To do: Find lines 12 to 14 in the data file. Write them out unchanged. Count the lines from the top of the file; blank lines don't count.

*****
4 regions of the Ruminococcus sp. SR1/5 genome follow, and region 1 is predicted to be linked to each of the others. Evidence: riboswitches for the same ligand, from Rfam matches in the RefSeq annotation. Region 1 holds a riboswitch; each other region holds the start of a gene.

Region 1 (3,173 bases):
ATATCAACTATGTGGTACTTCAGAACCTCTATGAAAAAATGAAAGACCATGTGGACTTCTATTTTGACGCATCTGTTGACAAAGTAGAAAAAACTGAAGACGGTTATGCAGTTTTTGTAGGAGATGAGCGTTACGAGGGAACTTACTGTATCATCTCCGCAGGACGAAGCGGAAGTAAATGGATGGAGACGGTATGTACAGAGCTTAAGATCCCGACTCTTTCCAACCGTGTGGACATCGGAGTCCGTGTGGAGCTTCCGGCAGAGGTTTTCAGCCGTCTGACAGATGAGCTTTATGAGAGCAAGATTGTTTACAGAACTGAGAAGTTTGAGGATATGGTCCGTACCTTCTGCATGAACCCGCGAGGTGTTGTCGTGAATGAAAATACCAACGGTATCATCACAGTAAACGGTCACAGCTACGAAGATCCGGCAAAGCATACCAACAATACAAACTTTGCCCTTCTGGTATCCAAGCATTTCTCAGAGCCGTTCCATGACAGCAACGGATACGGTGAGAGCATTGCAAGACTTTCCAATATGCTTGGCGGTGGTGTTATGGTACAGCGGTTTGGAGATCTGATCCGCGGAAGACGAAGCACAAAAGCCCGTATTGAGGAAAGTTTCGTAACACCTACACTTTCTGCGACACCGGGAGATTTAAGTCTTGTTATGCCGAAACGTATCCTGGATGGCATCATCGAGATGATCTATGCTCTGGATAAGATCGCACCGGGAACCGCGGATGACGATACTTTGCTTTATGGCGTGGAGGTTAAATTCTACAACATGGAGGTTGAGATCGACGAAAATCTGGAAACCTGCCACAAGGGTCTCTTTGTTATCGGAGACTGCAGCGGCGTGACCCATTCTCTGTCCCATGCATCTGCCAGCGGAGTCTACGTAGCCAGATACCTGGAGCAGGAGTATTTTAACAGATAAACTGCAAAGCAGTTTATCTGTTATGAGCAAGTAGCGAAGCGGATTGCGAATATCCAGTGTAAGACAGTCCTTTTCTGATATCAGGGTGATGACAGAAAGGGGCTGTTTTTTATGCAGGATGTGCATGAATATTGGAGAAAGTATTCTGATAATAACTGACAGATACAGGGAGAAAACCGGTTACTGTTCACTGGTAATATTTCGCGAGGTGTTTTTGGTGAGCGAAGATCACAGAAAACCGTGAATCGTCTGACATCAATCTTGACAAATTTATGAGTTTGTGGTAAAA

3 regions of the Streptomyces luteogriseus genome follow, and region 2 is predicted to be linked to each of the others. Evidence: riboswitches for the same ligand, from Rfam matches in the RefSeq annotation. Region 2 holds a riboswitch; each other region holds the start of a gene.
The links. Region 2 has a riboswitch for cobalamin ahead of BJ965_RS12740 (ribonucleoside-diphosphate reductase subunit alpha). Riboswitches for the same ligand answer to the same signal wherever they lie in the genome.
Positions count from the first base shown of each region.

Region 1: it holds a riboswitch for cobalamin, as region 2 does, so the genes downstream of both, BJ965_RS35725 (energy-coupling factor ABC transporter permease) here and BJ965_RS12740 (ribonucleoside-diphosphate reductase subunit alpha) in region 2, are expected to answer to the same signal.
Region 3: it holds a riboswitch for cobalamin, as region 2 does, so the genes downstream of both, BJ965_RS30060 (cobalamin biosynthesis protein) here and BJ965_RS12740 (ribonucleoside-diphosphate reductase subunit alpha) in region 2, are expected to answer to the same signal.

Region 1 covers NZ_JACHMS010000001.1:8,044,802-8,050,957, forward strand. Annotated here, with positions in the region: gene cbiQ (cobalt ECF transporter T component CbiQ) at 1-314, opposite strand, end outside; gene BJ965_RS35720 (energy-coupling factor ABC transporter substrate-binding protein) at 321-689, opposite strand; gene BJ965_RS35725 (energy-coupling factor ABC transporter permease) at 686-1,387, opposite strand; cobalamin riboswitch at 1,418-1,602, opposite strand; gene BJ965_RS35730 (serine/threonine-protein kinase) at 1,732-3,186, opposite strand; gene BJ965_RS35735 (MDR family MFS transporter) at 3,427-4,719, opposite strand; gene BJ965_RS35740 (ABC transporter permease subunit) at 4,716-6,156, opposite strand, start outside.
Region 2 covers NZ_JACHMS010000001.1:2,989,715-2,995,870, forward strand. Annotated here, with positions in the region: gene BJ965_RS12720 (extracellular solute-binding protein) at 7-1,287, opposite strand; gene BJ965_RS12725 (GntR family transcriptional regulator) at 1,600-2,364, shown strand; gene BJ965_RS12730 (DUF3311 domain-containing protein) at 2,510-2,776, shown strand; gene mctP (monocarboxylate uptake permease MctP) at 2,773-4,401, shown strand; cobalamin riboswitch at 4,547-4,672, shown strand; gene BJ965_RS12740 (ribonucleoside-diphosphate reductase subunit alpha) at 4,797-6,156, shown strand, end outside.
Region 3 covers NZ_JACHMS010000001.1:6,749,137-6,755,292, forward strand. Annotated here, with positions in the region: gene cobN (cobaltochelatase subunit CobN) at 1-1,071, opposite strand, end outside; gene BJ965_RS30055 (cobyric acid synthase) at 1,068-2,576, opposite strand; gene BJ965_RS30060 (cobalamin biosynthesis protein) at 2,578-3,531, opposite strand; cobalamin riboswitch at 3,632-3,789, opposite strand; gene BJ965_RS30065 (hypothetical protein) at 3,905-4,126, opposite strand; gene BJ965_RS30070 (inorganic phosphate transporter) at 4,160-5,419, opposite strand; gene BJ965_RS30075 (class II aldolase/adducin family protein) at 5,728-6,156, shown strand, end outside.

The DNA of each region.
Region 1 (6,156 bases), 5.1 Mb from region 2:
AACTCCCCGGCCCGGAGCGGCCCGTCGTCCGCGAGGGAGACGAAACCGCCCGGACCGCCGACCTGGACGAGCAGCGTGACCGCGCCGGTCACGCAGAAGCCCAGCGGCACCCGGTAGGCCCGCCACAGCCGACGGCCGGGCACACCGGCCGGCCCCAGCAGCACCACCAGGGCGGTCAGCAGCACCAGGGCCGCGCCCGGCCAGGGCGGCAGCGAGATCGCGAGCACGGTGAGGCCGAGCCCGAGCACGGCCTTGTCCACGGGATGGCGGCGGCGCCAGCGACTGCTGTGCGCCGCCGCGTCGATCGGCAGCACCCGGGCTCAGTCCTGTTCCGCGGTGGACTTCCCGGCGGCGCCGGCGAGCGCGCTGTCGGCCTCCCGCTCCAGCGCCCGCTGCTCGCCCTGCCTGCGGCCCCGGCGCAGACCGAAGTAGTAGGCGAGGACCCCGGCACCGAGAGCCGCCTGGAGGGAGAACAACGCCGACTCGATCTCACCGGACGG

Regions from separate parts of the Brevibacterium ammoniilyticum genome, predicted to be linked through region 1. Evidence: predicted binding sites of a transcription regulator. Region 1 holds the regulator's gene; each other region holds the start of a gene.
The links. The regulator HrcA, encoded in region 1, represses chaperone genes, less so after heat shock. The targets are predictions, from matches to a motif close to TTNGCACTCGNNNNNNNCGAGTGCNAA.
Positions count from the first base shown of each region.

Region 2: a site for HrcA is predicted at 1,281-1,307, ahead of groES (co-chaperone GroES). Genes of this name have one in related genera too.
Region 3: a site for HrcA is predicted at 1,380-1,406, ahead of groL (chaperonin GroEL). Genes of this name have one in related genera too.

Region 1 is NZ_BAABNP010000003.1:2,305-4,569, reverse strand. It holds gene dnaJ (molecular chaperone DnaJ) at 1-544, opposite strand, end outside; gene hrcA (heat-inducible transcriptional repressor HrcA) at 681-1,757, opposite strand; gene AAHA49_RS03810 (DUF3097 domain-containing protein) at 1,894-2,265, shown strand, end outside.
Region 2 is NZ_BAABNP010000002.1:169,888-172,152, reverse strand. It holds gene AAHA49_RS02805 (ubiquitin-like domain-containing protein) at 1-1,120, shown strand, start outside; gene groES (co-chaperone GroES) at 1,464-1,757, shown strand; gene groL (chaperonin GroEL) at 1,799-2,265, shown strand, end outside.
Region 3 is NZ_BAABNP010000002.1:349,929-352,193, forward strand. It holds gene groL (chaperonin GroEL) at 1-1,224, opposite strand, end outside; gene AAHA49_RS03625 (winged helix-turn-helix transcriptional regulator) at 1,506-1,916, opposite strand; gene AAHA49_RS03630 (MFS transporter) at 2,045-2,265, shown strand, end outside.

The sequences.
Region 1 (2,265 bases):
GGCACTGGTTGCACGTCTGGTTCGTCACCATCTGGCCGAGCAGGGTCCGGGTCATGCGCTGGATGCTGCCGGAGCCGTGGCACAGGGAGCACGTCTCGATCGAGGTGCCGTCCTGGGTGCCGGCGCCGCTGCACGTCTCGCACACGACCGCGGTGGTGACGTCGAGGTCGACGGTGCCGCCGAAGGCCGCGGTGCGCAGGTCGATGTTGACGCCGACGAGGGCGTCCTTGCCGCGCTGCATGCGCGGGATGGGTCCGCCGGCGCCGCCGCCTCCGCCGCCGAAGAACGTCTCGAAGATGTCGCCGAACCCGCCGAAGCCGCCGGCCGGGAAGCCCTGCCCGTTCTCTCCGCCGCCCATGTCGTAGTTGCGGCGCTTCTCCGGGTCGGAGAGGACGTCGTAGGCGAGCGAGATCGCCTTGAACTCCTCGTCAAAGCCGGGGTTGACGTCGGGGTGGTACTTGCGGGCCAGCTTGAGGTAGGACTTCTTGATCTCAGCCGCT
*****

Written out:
The DNA of each region.
Region 1 (6,156 bases), 5.1 Mb from region 2:
AACTCCCCGGCCCGGAGCGGCCCGTCGTCCGCGAGGGAGACGAAACCGCCCGGACCGCCGACCTGGACGAGCAGCGTGACCGCGCCGGTCACGCAGAAGCCCAGCGGCACCCGGTAGGCCCGCCACAGCCGACGGCCGGGCACACCGGCCGGCCCCAGCAGCACCACCAGGGCGGTCAGCAGCACCAGGGCCGCGCCCGGCCAGGGCGGCAGCGAGATCGCGAGCACGGTGAGGCCGAGCCCGAGCACGGCCTTGTCCACGGGATGGCGGCGGCGCCAGCGACTGCTGTGCGCCGCCGCGTCGATCGGCAGCACCCGGGCTCAGTCCTGTTCCGCGGTGGACTTCCCGGCGGCGCCGGCGAGCGCGCTGTCGGCCTCCCGCTCCAGCGCCCGCTGCTCGCCCTGCCTGCGGCCCCGGCGCAGACCGAAGTAGTAGGCGAGGACCCCGGCACCGAGAGCCGCCTGGAGGGAGAACAACGCCGACTCGATCTCACCGGACGG